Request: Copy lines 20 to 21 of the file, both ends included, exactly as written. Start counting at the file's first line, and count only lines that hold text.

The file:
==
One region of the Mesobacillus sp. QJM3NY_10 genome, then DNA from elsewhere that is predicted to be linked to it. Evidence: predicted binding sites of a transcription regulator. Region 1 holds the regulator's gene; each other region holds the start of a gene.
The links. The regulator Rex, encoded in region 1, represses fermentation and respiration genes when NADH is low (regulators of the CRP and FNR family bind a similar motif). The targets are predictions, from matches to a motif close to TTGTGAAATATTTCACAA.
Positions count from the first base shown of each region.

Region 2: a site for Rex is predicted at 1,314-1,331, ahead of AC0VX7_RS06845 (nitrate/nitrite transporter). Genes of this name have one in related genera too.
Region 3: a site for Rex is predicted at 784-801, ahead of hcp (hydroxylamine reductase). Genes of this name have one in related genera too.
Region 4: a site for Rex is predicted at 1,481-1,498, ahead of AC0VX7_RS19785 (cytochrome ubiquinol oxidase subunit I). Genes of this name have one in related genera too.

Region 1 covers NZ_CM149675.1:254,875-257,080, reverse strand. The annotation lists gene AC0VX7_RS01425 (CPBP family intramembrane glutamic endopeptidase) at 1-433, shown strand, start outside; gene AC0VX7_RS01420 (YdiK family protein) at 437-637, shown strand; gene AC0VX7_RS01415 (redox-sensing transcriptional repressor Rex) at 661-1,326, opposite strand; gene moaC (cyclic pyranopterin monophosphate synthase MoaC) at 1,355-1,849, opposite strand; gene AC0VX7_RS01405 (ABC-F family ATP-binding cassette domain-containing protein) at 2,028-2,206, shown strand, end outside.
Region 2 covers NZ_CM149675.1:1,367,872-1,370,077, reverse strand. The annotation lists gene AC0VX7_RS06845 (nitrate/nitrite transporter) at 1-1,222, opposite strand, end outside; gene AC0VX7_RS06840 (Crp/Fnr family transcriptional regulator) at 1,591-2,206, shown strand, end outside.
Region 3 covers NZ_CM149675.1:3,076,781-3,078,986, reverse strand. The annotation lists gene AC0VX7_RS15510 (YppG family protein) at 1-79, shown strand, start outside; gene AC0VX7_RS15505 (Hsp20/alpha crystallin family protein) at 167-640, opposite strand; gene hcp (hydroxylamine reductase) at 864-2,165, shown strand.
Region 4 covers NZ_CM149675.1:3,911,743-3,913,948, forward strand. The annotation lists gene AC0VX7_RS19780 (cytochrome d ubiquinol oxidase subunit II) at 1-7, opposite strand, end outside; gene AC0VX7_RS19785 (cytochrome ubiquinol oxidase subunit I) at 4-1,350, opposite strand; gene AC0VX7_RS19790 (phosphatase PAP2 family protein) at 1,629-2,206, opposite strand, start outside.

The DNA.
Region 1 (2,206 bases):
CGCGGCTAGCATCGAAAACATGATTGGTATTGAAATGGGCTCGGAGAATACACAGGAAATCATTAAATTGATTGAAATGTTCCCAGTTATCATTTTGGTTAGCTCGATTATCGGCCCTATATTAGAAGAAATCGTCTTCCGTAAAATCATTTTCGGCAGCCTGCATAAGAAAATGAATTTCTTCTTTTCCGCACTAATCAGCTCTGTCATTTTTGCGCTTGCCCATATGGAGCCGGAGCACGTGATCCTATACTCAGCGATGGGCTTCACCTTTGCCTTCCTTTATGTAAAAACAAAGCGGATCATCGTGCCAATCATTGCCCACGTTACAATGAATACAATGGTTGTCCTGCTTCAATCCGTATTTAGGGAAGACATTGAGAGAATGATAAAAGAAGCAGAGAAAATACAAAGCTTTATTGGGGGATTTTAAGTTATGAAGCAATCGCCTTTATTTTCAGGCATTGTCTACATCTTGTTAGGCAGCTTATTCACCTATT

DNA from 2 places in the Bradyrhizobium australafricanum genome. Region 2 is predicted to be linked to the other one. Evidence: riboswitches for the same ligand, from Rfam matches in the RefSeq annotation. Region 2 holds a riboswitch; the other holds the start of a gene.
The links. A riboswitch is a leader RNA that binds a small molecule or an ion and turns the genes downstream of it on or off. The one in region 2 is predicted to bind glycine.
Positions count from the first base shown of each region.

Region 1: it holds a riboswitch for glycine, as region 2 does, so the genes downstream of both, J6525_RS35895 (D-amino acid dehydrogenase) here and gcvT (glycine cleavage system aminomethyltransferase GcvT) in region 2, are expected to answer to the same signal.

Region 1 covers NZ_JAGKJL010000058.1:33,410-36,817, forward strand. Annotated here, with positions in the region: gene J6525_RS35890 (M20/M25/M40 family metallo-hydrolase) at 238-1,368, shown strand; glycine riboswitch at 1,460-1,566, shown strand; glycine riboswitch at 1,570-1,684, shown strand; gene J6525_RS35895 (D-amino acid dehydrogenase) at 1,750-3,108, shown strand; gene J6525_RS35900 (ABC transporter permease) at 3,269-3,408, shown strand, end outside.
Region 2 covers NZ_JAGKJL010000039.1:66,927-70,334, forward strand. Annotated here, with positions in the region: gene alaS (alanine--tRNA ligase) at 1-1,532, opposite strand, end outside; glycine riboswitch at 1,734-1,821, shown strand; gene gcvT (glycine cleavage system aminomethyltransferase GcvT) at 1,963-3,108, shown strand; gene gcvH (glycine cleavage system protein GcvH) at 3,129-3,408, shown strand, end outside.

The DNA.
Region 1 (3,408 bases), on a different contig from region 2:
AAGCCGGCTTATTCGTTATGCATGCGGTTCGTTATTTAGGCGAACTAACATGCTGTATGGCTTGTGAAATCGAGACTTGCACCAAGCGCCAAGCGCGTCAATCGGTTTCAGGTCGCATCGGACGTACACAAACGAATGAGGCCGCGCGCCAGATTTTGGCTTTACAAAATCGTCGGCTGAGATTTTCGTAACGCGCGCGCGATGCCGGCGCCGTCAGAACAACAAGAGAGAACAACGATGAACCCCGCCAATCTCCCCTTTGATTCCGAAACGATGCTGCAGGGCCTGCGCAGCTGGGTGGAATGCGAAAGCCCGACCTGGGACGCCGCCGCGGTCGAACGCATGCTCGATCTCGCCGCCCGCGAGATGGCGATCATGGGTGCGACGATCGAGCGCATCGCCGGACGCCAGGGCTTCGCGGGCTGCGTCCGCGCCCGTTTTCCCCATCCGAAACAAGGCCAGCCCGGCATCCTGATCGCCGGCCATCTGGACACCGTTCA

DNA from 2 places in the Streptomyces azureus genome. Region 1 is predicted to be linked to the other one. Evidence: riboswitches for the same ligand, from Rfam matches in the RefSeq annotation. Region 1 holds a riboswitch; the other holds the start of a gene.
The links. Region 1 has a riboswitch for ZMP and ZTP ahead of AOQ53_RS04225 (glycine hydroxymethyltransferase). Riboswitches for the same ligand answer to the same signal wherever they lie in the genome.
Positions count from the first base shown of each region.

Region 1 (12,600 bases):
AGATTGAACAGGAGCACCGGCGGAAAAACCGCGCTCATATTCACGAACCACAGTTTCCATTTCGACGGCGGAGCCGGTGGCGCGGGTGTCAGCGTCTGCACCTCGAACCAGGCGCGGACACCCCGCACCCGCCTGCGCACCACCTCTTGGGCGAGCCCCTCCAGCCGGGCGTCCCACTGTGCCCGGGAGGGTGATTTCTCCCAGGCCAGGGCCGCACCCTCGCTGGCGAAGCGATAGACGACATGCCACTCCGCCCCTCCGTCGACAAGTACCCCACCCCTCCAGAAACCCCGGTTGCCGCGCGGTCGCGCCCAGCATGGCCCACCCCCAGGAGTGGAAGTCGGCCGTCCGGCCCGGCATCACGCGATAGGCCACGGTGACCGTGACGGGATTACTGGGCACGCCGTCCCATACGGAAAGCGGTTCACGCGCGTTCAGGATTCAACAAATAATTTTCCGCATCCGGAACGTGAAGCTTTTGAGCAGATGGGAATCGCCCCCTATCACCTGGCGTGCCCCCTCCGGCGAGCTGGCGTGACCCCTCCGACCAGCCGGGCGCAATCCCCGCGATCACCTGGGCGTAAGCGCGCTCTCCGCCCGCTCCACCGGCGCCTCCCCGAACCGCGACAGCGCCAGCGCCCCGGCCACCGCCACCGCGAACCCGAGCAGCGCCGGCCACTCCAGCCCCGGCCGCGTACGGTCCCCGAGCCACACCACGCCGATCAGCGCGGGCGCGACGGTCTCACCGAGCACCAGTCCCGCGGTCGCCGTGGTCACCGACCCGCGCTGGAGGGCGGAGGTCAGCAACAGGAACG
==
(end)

The DNA.
Region 1 (3,408 bases), on a different contig from region 2: